ISPRS Annals of the Photogrammetry, Remote Sensing and Spatial Information Sciences
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Articles | Volume IV-4/W9
ISPRS Ann. Photogramm. Remote Sens. Spatial Inf. Sci., IV-4/W9, 11–18, 2019
https://doi.org/10.5194/isprs-annals-IV-4-W9-11-2019
ISPRS Ann. Photogramm. Remote Sens. Spatial Inf. Sci., IV-4/W9, 11–18, 2019
https://doi.org/10.5194/isprs-annals-IV-4-W9-11-2019

  30 Sep 2019

30 Sep 2019

UNIVERSITIES AS SMART CITY DRIVERS IN SMALL AND MEDIUM-SIZED CITIES

L. Bodum and D. Moreno L. Bodum and D. Moreno
  • Dept. of Planning, Aalborg University, Aalborg, Denmark

Keywords: Small and Medium-sized Cities, Quadruple Helix, Sustainable Development Goals, Low-cost Sensor Probes, Air Quality, Big Data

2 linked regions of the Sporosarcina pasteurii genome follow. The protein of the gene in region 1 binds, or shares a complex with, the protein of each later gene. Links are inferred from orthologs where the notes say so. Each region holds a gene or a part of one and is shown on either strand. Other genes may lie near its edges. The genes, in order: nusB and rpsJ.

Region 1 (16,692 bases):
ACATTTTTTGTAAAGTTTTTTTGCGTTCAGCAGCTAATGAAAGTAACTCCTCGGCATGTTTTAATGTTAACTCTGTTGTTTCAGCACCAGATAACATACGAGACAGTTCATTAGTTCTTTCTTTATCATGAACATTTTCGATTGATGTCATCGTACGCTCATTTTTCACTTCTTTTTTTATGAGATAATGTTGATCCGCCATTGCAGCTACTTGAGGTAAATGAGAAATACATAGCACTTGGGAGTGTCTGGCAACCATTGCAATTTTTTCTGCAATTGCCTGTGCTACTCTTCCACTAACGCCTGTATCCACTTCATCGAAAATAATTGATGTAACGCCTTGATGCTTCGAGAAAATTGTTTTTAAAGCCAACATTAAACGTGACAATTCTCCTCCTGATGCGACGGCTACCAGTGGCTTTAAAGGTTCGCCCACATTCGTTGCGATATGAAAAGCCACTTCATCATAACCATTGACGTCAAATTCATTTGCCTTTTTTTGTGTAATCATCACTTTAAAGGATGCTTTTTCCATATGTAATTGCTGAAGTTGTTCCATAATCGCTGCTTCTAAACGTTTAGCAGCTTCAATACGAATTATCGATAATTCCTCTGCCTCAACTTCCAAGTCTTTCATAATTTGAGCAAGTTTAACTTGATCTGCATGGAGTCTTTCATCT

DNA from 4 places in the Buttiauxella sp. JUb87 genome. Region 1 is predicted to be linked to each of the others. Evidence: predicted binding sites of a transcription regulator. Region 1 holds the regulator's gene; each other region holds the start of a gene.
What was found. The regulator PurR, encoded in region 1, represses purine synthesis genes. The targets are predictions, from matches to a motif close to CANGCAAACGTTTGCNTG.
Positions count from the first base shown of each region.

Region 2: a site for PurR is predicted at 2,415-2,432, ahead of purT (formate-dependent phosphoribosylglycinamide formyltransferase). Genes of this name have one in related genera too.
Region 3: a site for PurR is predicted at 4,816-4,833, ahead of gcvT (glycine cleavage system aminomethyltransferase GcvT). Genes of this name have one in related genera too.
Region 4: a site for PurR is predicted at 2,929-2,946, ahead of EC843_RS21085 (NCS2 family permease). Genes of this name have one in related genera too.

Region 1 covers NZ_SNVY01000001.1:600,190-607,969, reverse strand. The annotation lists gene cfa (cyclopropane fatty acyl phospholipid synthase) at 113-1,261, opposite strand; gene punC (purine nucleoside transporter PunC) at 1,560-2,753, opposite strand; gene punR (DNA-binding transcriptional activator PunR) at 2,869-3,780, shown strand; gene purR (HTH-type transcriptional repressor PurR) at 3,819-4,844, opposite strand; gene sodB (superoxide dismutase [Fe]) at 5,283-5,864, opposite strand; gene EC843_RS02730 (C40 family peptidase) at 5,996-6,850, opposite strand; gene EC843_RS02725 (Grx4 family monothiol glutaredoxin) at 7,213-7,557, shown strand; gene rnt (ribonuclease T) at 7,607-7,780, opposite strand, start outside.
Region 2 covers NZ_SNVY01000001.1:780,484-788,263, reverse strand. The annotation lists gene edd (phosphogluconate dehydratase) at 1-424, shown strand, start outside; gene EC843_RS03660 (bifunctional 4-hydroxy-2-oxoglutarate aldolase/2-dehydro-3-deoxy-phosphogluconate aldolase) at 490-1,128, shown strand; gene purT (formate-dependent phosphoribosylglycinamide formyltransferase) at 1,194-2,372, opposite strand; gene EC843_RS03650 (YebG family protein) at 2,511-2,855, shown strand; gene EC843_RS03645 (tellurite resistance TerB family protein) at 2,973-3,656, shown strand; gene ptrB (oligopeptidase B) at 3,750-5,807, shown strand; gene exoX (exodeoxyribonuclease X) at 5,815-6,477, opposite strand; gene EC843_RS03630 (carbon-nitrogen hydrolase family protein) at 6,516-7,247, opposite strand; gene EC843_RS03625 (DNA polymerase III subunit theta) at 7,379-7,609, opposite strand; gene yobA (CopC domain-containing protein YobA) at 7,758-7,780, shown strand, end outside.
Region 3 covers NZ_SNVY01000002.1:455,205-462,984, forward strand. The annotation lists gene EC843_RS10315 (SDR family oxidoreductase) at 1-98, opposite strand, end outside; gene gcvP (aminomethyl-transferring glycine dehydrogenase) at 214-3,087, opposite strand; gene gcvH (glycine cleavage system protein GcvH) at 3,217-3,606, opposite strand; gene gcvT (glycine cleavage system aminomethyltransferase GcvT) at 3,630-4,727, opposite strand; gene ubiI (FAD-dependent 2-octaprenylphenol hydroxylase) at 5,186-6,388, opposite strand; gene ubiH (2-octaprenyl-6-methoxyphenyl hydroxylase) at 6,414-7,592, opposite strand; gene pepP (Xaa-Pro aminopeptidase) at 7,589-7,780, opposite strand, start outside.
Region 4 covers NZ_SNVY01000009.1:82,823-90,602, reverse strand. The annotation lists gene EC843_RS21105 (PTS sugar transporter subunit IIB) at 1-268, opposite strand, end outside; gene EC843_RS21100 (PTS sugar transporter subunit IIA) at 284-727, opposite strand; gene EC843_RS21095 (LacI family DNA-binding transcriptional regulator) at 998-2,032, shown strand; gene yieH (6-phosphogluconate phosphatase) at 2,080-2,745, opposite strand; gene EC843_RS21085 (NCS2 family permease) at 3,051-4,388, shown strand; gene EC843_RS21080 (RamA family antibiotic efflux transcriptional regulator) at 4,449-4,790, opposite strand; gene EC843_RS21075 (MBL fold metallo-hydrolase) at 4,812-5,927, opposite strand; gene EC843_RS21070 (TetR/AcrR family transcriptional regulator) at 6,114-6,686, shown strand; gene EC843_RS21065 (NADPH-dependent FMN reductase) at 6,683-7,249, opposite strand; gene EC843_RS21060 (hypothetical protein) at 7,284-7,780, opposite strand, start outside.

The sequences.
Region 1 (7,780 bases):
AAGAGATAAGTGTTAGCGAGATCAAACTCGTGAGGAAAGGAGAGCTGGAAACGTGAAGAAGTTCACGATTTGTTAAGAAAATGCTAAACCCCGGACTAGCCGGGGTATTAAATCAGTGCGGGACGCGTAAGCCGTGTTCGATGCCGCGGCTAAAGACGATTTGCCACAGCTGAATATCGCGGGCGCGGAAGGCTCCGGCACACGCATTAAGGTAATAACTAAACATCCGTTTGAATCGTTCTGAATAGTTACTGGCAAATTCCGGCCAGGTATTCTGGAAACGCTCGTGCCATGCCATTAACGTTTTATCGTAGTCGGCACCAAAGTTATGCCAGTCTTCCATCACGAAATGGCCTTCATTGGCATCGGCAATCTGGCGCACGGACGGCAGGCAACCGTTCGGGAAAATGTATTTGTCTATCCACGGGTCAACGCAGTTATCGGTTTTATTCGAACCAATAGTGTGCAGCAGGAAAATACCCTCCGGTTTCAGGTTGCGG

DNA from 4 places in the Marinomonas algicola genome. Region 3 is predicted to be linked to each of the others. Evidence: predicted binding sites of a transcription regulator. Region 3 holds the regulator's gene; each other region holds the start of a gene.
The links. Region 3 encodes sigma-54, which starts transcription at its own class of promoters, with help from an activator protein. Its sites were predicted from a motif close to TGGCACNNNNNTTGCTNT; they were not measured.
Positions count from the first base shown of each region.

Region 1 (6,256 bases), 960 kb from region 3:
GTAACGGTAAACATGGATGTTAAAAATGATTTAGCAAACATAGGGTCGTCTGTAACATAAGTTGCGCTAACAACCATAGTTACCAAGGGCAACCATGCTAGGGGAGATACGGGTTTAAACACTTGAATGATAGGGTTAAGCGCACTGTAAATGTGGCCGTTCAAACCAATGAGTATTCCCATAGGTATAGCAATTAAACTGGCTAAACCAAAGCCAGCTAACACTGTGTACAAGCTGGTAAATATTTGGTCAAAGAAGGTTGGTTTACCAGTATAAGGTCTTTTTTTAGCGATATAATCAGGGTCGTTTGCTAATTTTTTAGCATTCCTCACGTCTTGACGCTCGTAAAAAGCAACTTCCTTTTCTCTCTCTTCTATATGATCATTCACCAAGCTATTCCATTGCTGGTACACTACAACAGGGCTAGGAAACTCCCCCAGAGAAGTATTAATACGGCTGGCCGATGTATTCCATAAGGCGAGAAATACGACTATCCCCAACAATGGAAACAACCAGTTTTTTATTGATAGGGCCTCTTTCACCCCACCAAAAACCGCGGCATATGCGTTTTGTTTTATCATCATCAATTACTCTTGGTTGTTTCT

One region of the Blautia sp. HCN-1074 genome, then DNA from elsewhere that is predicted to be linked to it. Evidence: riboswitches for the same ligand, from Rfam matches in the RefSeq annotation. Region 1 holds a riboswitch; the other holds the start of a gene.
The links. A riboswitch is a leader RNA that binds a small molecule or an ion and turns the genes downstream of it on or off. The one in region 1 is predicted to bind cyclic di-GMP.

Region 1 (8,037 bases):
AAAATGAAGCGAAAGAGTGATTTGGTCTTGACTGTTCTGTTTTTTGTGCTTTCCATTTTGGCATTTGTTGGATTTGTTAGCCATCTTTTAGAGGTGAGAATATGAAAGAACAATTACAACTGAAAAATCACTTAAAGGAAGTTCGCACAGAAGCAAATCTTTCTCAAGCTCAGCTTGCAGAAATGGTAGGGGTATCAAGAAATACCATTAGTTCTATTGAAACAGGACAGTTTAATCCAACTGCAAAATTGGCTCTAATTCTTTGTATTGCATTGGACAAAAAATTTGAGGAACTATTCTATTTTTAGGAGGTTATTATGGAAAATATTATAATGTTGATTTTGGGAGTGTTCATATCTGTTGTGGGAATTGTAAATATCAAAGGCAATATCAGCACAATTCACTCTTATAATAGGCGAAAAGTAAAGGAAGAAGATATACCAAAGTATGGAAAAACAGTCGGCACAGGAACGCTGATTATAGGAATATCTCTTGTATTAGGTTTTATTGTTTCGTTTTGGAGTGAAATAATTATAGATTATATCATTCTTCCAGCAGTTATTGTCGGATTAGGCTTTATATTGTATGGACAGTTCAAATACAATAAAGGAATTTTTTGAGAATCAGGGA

Abstract. Many small and medium-sized cities meet their limitations when it comes to deliver longer running smart city services and to manage the complexity of big data. There is a tendency to be stuck in pilots and smaller set-ups because the knowledge and innovation that is required for these projects and services can’t be obtained in organisations, where there is more focus on daily operations and maintaining service levels in welfare. At the same time there is a need for a scientific baseline in relation to move our urban areas towards a more sustainable future. Someone needs to deliver data that can document the challenges that cities stand up against reaching the UN Sustainable Development Goals (SDG). This paper describes a case where the local university together with a research-based start-up company have taken an initiative to deploy and manage a network of multi-functional probes (MONTEM CityProbes) that contains a large number of sensors that can track a broad suite of environmental data in near real-time. The service is established with open data capabilities and with a hope to kickstart further innovations in smart city developments and to strengthen the IoT eco-system of the region. The specific example focusses on monitoring the air quality from 25 probes deployed in places with strategic importance and where there is heavy traffic intensity from fossil-fuelled motor vehicles.